The estimated total - 11.1 million in 2014 - has steadied since the end of the recession as the number declined from Mexico but grew from other countries.
The U.S. Hispanic population reached 57 million in 2015, but a drop-off in immigration from Latin America and a declining birth rate among Hispanic women has curbed overall growth of the population and slowed the dispersion of Hispanics through the U.S.
The map shows where Hispanics lived in the United States and provides detailed information on the 10 counties with the largest Hispanic populations.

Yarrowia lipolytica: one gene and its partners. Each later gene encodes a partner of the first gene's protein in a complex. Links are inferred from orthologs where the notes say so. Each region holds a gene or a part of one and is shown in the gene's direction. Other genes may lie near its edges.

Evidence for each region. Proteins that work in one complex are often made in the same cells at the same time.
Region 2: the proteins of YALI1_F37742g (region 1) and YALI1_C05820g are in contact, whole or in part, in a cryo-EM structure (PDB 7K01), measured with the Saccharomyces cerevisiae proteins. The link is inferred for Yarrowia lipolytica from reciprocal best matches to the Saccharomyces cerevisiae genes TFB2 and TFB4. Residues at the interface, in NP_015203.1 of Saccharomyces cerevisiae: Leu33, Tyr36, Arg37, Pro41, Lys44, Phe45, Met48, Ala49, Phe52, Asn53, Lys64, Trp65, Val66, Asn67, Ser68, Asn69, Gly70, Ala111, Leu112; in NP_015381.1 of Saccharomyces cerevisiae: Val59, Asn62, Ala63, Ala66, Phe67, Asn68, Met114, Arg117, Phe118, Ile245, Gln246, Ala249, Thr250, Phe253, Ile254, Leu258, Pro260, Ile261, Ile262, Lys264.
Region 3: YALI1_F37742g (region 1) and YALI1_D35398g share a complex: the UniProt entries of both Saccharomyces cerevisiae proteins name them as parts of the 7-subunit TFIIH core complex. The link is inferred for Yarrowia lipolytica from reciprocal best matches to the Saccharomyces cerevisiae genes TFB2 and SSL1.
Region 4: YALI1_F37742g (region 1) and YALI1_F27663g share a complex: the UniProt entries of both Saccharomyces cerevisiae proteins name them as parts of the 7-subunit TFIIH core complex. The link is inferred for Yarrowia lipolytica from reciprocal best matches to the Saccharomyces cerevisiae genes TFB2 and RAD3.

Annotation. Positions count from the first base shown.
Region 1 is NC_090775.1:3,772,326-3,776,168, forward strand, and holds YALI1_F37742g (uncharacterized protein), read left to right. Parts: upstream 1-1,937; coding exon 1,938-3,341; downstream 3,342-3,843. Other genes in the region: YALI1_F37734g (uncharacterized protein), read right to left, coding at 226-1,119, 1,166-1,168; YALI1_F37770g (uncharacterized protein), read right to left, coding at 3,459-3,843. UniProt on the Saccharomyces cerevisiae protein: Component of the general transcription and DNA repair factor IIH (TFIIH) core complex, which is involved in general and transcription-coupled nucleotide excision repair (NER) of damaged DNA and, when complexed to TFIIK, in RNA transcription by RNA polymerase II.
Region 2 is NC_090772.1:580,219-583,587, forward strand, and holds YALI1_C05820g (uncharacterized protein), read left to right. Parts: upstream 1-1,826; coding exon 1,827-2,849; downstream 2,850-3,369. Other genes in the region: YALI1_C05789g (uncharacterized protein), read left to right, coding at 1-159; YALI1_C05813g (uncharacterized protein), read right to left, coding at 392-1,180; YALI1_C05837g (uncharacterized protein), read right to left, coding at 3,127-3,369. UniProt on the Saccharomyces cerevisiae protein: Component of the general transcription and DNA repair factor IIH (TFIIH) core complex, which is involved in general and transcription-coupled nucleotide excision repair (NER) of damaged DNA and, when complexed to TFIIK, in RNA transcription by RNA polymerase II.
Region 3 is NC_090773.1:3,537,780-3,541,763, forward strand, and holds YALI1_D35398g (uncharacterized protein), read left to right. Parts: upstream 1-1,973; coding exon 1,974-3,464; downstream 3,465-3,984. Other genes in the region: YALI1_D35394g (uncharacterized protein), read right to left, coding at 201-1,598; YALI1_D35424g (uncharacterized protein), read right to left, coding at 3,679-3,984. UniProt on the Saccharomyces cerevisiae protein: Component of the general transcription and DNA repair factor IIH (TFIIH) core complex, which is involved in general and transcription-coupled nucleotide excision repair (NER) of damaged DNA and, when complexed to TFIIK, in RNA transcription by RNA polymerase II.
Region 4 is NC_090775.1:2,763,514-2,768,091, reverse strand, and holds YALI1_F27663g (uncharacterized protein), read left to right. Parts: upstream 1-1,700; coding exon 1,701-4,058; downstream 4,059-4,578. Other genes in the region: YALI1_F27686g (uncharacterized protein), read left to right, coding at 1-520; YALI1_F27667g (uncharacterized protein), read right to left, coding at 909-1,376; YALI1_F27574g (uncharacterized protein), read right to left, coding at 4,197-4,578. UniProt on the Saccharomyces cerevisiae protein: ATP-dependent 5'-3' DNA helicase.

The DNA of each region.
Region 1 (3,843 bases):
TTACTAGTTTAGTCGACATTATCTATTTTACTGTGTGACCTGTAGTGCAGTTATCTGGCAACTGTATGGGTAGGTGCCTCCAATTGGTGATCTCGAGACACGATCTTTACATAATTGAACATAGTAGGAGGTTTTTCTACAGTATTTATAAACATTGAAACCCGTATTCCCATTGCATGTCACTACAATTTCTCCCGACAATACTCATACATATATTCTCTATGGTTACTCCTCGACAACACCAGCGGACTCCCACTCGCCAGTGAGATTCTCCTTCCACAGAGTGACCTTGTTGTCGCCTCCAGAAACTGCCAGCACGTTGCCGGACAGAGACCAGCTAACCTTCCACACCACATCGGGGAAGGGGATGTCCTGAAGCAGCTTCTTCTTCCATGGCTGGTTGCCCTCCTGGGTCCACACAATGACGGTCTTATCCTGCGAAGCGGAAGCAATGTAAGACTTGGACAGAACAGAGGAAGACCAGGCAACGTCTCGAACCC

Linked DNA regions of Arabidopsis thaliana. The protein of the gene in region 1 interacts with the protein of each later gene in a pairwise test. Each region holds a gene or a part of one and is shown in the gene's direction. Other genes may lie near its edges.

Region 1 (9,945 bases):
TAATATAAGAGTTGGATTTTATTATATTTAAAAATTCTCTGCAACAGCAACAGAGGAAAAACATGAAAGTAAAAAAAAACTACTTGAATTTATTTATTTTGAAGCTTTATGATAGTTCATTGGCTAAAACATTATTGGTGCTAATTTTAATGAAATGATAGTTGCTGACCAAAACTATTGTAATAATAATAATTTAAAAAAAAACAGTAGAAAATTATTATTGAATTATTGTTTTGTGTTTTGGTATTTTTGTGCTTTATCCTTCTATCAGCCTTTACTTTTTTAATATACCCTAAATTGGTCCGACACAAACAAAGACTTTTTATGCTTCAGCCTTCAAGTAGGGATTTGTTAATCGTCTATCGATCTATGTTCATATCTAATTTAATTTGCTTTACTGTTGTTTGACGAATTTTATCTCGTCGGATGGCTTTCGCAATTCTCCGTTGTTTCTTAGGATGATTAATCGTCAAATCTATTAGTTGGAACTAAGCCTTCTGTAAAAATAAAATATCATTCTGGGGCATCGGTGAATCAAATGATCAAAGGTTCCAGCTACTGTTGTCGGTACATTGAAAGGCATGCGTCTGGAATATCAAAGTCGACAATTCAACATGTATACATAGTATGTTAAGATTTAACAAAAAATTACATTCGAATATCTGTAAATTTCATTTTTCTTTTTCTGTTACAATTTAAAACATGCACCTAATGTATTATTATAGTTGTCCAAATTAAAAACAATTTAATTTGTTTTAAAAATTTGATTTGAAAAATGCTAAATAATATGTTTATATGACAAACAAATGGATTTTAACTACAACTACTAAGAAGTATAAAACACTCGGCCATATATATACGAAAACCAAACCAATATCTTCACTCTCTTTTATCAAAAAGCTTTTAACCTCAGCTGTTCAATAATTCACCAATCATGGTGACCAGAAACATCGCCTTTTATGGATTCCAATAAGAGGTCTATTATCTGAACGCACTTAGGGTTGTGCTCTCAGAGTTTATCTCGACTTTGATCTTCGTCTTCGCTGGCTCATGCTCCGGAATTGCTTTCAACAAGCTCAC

Economic, health and language facts about the Hispanic and non-Hispanic populations in the U.S.
A decline in Hispanic birth rates and the pace of immigration from Latin America has had an effect on the growth and dispersion of Hispanics in the country.
The Obama administration deported 414,481 unauthorized immigrants in fiscal 2014, a drop from the prior year driven by a decline in deportations of immigrants with a criminal conviction.
The immigrant population in Texas has grown rapidly in recent decades, reaching 4.5 million in 2014. That puts Texas in a tie with New York for the second largest state immigrant population by size.